George Washington Papers
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From George Washington to George Gilpin, 29 May 1788

To George Gilpin

[Mount Vernon, 29 May 1788]

My Nephew informs me that you propose to set off for Shenandoah tomorrow. Particular matters which I have on hand will prevent my doing of it till Saturday—possibly in the afternoon of that day, time enough to reach Mr. Fairfax’s. Early on Sunday I will call at the Great, & proceed to the Seneca Falls and if business should not require Mr. Smith to proceed before that time, I should be glad to meet him at the first place, but not otherwise.1

It is my earnest wish that the meeting should be full—business requires it—& for that reason I hope Colo Fitzgerald will attend, and that the Maryland Members could be carried2 on. Barring accidents I will be at the place of Rendezvous by 10 o’clock on Monday.—Such papers as will be wanting be so good as to take with you, particularly the charges &c. against Stuart.3

L (incomplete), printed in Goodspeed’s catalog no. 106, item 5787, 1914.

1GW begins his full account in his diary of his attendance at the meeting of the directors of the Potowmack Company with this entry of Saturday, 31 May: “After an early dinner, in company with Colo. Humphreys, I set out for a meeting of the Directors of the Potomack Company to be held at the Falls of Shenandoah on Monday next. Reached Mr. Fairfax’s about an hour by Sun, who with his lady were at Alexandria; but a cloud which threatend rain induced us notwithstanding to remain there all night” (Diaries description begins Donald Jackson and Dorothy Twohig, eds. The Diaries of George Washington. 6 vols. Charlottesville, Va., 1976–79. description ends , 5:334). James Smith was the assistant manager of the company.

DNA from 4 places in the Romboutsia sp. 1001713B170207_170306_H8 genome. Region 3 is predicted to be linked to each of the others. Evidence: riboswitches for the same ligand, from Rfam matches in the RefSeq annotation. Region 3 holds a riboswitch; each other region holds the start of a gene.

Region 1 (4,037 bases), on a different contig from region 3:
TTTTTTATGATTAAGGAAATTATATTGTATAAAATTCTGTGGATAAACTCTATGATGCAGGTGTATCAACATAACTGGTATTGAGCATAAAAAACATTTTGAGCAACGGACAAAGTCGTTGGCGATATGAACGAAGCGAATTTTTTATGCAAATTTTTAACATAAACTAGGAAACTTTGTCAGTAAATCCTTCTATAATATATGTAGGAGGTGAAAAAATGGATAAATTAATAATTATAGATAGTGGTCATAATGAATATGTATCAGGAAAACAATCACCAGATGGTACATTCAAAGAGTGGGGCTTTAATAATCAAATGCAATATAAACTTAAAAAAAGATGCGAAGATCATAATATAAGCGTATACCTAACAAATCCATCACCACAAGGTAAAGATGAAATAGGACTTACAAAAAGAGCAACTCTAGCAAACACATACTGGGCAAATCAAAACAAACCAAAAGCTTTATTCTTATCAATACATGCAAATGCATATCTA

2Perhaps GW wrote “counted.”

3Before adjourning on Tuesday, 2 June, GW and the directors on Monday wrote the following letter to Richardson Stewart (Stuart): “We met today by appointment to hear the charges against you but could not with propriety go into an examination of witnesses in your absence, which however to be regretted we believe is involuntary. On a general view of the situation of the Company’s affairs being of the opinion that the present funds or prospects will not warrant our continuing two managers we have come to the inclosed resolution. It is with reluctance we found ourselves under the necessity to make an arrangement which at this point of time may possibly be thought by your enemies to be occasioned by the charges against you, but it has proceeded solely from our duty and inclination to promote the Company’s interest without being influenced in any degree by facts alleged and not examined into. The preference given to Mr. Smith is on different principles and we expect cannot surprise you or hurt your feelings. We request on the expiration of your present year you will deliver up the property of the Company under your care to his hands. . . . G. Washington, P[,] Thos. Johnson[,] T.S. Lee[,] Geo. Gilpin” (Bacon-Foster, Development of Patomac Route, description begins Corra Bacon-Foster. Early Chapters in the Development of the Patomac Route to the West. Washington, D.C., 1912. description ends 82). For the recommendation of the directors to James Smith, see ibid., 83, and Records of the Columbia Historical Society, 15 (1912), 173–74.

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